Put ‘Opportunity Scouts’ to work for you, then analyze chances for invention success.
It’s easy to discover needs, wants, problems and annoyances that form the basis of our inventions. And it’s often easy for us to come up with inventions that satisfy those four criteria. What’s difficult is objectively evaluating opportunities from satisfying those criteria and finding the one best for making a profit. Let’s face it. The vast majority of inventions go nowhere. Even those that are novel enough to qualify for a patent usually end up as a nice idea, but with no monetary gain. This is not because we inventors don’t create good solutions. It’s because circumstances beyond our invention work against us.
• Timing. We’re too early or too late.
• It’s been done. We’ve overlooked an existing product or patent.
• Our solution does not appeal to potential licensees.
• Our solution does not appeal to potential sellers or their customers.
• We let our optimism and enthusiasm blind us to the obstacles.
We can learn to overcome all of these impediments, but it is disappointing if we keep rejecting opportunities and never get around to the fun part—inventing. The answer is to work with a large number of opportunities, and sort out the few that meet a high standard for investment of our time and money. Sounds good, but you may not be one of those prodigies who has two good ideas for inventions before breakfast. Many opportunities for inventions are discovered by ordinary people who do not consider themselves inventors. They stumble on and identify needs, wants, problems and annoyances often, but nothing comes of it because they don’t create a solution. Again, most of these opportunities should be analyzed and ruled out. We’re panning for gold, and nearly all of the nuggets in our pans are stones.
Plato’s idea holds up
Ah, but Plato had an answer for us way back in 380 B.C., which he called the “division of labor.” Let those persons who discover opportunities for inventions specialize as scouts, and let the inventors sort out the opportunities and invent solutions. Everybody gains.
Here’s how it can work: Print up a few hundred business cards with your contact information and the following statement in large type: “Tell me about serious needs, wants, problems, annoyances, etc. that you discover. We’ll share resulting income, if any.” I would add the word “inventor” after my name, but you might resist that tag.
Now, pass these out to people with whom you have ongoing contact: your dentist, hairdresser, club and church friends, even your lazy cousin. I’ve had friends and associates come to me with ideas for inventions many times over the years because they knew I am an inventor. And that happened without any coaxing from me. Imagine the feedback you might get when you expand your circle and ask for ideas.
Still, this plan can be a problem if you don’t clarify the conditions and terms that cover the sharing. Here are some points that should be covered in a letter of agreement that both parties should acknowledge.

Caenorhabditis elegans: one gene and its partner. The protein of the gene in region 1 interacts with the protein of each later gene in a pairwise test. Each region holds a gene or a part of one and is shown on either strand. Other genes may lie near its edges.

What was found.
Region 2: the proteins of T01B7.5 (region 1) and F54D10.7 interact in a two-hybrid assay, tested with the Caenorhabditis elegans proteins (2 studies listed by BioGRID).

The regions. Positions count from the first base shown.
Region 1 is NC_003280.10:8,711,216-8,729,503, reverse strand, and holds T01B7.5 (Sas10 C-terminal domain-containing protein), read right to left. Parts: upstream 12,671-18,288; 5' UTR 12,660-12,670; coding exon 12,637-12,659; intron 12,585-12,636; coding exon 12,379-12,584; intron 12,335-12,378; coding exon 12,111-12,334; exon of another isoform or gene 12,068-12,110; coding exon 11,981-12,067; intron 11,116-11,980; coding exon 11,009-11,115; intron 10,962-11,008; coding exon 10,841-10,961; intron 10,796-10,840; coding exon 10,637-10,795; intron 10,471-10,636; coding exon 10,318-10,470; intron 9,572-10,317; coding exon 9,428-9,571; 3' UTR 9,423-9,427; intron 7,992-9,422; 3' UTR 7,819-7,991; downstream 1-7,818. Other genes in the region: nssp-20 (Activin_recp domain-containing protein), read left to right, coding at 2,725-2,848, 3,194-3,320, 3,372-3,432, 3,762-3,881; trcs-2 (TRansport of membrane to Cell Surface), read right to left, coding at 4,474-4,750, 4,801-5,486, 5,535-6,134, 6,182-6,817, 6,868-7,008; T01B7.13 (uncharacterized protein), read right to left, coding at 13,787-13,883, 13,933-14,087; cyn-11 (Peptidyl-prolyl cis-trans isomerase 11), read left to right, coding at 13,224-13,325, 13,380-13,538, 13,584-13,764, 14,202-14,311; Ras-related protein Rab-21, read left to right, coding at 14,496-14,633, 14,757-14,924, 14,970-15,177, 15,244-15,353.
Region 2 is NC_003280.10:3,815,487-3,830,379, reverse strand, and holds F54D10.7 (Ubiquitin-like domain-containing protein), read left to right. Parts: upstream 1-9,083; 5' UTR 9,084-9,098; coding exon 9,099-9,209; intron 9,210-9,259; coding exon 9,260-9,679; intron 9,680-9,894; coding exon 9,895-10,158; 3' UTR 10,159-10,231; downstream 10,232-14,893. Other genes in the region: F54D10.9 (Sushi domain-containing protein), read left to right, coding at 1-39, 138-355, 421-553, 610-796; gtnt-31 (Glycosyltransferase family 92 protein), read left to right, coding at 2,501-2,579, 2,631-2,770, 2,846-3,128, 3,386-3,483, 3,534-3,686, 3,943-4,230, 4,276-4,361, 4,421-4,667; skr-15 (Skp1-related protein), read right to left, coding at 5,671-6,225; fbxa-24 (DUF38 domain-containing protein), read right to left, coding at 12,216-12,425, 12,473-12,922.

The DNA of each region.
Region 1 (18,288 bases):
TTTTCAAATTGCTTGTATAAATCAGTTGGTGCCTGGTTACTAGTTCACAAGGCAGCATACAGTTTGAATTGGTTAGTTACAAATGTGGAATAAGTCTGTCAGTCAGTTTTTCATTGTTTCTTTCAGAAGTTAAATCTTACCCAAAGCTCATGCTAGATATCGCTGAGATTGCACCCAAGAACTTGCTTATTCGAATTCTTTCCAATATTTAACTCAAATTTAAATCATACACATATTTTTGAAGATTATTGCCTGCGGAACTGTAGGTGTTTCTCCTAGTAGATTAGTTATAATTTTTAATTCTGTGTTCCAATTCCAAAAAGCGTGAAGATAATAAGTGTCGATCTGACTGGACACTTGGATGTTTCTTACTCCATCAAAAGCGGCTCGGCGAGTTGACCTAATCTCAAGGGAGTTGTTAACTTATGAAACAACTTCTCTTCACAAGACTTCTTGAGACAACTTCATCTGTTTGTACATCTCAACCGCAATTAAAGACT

1. The inventor has no obligation to follow through with a solution or invention if in his/her opinion the need, want, problem, annoyance, etc. presented to him/her would not form the basis for a feasible invention.
2. The inventor may invest his/her time and money in the design, development, protection and marketing of an invention that arises in response to a need, want, problem, annoyance, etc., hereafter referred to as the “opportunity.”
3. The presenter of the opportunity, etc. has no financial obligation for, or investment interest in, a resulting invention or solution to the opportunity presented.
4. The inventor will share any profits from a solution or invention that arises in response to the opportunity presented to him/her in the following ratios: 10 percent to the presenter and 90 percent to the inventor, unless another arrangement has been made after the inventor evaluates the opportunity. Standard accounting rules will be applied for the determination of profits. (The percentages are examples only, not intended as fixed.)
Bear in mind that the four points above are only suggestions for an agreement and should not be considered a model agreement. I am not a lawyer and cannot create a document that fully covers all of the points that should be considered. I urge you to have your own agreement prepared by a lawyer. At the very least, if you decide to go ahead with an invention, you should have a lawyer draft an agreement specific to the project.
Assess the Opportunity
We have to kiss a lot of frogs before the prince or princess appears. But that’s our fate as inventors. The key to success is a critical evaluation of an opportunity for an invention, even before we spend money on a patent search or a prototype.
To conclude: Our rate of success depends on eliminating most of the invention opportunities we encounter by being critical and honest about their prospects for earning a profit. That means we might wait years before we discover the one great opportunity that might succeed. The person whose DNA has “inventor” etched in it will find it difficult to be patient. The answer is to multiply our opportunities by enlisting “opportunity scouts.”
Now, pardon me while I go kiss a very attractive frog.